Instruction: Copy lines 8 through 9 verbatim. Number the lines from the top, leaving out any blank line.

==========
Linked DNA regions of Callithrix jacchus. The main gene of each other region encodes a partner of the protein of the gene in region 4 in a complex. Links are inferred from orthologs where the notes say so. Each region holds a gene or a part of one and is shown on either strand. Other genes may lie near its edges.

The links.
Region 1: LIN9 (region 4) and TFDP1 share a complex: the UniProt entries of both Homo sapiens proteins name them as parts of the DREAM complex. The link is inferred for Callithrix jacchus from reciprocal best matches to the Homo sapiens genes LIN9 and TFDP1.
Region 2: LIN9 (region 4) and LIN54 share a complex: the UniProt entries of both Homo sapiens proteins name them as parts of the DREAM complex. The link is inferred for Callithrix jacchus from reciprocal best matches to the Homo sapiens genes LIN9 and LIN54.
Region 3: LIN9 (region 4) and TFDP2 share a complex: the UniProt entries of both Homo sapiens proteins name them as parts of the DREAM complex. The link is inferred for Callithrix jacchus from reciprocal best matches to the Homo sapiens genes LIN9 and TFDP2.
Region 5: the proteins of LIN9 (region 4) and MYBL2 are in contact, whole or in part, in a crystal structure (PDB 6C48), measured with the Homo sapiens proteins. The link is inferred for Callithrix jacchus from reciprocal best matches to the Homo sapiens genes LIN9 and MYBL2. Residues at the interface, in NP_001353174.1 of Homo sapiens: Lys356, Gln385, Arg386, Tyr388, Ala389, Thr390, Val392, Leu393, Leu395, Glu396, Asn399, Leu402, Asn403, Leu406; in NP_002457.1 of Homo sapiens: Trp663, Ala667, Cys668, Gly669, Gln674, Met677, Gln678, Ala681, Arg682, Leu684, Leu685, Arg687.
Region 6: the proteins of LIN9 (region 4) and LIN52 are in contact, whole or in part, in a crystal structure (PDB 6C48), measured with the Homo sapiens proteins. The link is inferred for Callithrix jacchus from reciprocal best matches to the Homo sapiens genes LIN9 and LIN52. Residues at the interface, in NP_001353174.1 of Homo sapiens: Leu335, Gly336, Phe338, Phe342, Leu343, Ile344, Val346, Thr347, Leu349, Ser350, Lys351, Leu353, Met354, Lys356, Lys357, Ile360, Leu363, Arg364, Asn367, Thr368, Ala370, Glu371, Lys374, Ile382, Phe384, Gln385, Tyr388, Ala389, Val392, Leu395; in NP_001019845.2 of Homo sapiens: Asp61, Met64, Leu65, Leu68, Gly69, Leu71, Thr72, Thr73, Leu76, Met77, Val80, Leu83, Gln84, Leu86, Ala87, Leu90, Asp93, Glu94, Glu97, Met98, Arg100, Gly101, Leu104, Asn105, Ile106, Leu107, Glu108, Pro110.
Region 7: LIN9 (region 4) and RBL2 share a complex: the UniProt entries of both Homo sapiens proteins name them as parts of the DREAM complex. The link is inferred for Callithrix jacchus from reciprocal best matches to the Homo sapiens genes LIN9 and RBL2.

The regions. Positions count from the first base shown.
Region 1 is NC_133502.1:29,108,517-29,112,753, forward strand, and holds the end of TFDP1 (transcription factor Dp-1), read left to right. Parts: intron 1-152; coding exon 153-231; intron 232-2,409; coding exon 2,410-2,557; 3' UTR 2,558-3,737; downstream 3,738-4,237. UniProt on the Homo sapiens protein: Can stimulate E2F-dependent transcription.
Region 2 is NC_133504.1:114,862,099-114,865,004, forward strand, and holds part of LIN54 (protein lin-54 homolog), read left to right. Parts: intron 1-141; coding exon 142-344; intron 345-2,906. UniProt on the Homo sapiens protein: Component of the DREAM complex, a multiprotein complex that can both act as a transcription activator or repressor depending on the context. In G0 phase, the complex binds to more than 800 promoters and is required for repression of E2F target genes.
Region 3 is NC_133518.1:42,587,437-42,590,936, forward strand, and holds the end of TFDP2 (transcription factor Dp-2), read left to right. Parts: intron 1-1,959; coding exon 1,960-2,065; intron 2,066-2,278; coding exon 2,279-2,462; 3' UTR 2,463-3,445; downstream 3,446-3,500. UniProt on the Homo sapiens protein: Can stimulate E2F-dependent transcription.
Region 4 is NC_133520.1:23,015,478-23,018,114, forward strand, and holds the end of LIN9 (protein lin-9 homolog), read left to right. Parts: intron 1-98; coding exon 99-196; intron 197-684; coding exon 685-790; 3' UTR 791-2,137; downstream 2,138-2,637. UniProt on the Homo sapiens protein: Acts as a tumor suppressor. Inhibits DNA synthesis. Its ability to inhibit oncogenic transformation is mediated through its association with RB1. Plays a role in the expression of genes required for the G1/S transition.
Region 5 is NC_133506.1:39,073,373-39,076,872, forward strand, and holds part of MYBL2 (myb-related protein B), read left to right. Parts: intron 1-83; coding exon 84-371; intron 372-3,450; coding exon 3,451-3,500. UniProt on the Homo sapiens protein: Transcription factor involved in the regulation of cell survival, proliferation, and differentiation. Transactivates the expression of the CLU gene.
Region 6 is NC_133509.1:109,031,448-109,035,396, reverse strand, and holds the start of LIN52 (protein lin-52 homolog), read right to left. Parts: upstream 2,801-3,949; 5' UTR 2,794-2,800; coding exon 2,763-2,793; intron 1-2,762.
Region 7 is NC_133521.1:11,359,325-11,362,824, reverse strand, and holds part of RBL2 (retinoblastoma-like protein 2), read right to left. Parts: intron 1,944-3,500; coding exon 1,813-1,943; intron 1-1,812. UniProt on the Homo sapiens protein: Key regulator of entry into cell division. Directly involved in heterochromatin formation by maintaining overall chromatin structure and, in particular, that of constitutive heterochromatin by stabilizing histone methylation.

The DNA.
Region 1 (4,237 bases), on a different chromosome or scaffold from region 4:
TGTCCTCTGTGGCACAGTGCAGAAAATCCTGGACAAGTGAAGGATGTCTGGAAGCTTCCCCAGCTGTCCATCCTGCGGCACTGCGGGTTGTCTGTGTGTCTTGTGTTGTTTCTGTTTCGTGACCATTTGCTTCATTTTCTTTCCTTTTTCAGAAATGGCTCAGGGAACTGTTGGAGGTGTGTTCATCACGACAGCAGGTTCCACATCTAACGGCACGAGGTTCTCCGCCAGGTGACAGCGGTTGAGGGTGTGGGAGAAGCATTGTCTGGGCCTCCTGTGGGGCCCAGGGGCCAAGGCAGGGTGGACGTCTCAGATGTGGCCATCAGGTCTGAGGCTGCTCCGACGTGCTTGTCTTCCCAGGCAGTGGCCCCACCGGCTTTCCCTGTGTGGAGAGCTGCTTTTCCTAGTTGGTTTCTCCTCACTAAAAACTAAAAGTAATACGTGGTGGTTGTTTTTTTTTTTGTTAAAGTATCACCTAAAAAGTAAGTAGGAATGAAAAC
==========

Region 7: LIN9 (region 4) and RBL2 share a complex: the UniProt entries of both Homo sapiens proteins name them as parts of the DREAM complex. The link is inferred for Callithrix jacchus from reciprocal best matches to the Homo sapiens genes LIN9 and RBL2.

The regions. Positions count from the first base shown.